Giuseppe Verdi: The Force of Destiny – Overture
Wolfgang Amadeus Mozart: Piano Concerto in C major, K. 467
Pyotr Tchaikovsky: Symphony No. 5 in E-minor
A fateful evening of games, romance, a dainty waltz and intimate prayer lasting until Tchaikovsky’s symphony releases the sound of victory.
The Austrian Manfred Honeck, who has been leading the Pittsburgh Symphony Orchestra for ten years, is a deeply devout man, which provides him with an internal compass while making music. He is deferential and generous; sincere, humorous and open. He worked at length in Scandinavia, allowing him to easily find common ground with the concert’s Norwegian pianist. According to the New York Times, the Gramophone Award-winner Leif Ove Andsnes is the embodiment of elegance, power and insight.
The programme starts out with the overture of Verdi’s passionate and bloody opera, The Force of Destiny, where the motif of destiny, racing feverishly, fuses with a prayer-like melody.
Wolfgang Amadeus Mozart composed eleven piano concertos between 1884 and 1886, a time which also coincided with the debut of The Marriage of Figaro. It was during these prolific years that Piano Concerto No. 21 in C major was born; Mozart’s father, Leopold, found the piece “surprisingly difficult.” The melody takes the stage of the concert piece like a prima donna during the first movement. In the second, intimate and lyrical, it calms down, only for the piece to conclude with happy banter reminiscent of comic opera.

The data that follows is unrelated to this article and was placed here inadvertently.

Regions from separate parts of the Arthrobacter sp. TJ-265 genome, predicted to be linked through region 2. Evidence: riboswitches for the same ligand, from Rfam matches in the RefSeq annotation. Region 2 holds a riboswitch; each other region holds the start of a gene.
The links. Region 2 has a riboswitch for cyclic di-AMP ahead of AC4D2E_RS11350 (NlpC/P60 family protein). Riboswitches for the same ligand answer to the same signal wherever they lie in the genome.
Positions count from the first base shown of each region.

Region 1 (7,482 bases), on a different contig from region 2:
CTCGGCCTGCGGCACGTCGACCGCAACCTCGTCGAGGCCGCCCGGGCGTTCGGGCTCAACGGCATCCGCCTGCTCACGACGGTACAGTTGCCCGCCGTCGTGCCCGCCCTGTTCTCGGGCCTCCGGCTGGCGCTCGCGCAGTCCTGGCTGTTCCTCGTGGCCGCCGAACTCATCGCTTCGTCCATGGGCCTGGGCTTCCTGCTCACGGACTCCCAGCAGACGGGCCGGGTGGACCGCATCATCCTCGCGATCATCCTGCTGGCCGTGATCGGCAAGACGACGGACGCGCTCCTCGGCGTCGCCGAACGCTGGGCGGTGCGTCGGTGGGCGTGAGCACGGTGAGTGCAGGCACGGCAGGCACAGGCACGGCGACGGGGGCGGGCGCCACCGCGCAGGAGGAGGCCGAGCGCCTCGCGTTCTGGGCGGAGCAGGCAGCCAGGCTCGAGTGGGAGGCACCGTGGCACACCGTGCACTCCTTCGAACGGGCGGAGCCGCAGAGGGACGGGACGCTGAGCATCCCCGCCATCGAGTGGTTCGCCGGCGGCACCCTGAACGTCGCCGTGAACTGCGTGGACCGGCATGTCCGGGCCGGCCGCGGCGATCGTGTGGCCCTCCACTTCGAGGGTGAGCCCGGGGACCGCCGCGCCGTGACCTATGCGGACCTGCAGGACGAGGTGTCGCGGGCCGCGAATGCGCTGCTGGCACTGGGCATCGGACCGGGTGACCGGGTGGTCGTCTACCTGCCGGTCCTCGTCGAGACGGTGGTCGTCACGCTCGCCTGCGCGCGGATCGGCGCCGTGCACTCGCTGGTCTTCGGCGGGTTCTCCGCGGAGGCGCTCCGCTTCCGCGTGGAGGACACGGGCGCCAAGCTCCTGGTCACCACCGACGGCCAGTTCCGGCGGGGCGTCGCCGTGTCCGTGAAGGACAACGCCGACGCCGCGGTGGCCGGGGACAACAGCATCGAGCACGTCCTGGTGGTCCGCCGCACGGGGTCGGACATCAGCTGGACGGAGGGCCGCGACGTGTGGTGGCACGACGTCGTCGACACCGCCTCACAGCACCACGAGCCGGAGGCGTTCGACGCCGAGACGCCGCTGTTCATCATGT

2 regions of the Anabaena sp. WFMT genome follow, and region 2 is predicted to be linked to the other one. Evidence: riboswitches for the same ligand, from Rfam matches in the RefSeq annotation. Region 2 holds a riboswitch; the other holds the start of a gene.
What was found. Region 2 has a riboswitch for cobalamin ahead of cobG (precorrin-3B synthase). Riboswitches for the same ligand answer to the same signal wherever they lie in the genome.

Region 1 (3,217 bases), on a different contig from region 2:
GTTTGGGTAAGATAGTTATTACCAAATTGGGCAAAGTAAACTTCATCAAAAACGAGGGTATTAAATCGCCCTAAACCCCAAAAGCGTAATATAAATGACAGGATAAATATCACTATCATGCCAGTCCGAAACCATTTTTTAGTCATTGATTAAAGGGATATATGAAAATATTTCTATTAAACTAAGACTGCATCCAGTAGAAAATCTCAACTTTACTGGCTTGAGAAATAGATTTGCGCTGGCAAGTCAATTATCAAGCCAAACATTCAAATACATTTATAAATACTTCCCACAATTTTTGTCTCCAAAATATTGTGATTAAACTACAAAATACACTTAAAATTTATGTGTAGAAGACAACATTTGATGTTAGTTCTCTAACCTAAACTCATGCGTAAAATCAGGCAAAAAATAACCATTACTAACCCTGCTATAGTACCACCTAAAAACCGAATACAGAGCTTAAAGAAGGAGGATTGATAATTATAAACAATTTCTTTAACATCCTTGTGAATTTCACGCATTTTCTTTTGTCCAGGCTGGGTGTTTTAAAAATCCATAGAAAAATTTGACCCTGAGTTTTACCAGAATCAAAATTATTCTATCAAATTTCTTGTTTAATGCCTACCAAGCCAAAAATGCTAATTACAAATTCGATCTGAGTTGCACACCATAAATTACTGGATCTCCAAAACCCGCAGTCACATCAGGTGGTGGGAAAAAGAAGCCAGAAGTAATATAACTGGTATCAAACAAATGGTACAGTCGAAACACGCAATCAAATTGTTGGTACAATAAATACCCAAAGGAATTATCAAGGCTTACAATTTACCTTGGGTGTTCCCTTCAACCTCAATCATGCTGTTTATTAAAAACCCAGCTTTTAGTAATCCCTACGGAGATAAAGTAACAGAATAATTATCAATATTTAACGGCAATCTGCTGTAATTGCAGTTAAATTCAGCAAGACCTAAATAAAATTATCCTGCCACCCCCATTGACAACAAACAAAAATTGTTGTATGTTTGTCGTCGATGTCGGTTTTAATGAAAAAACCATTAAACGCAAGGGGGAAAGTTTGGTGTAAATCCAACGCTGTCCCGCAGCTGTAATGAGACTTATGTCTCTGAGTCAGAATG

The motif of destiny breaks free once again at the end of the concert. It connects the movements of Tchaikovsky’s Symphony No. 5, but also undergoes a significant transformation in the process. Initially invoking a funeral ceremony, it broadens into a triumphant march. During World War II, it was precisely this fateful struggle and confidence in victory which made the piece so popular; it was even played during the siege of Leningrad. The shelling launched during the second movement at a concert in autumn 1941 could not stop the performance, either.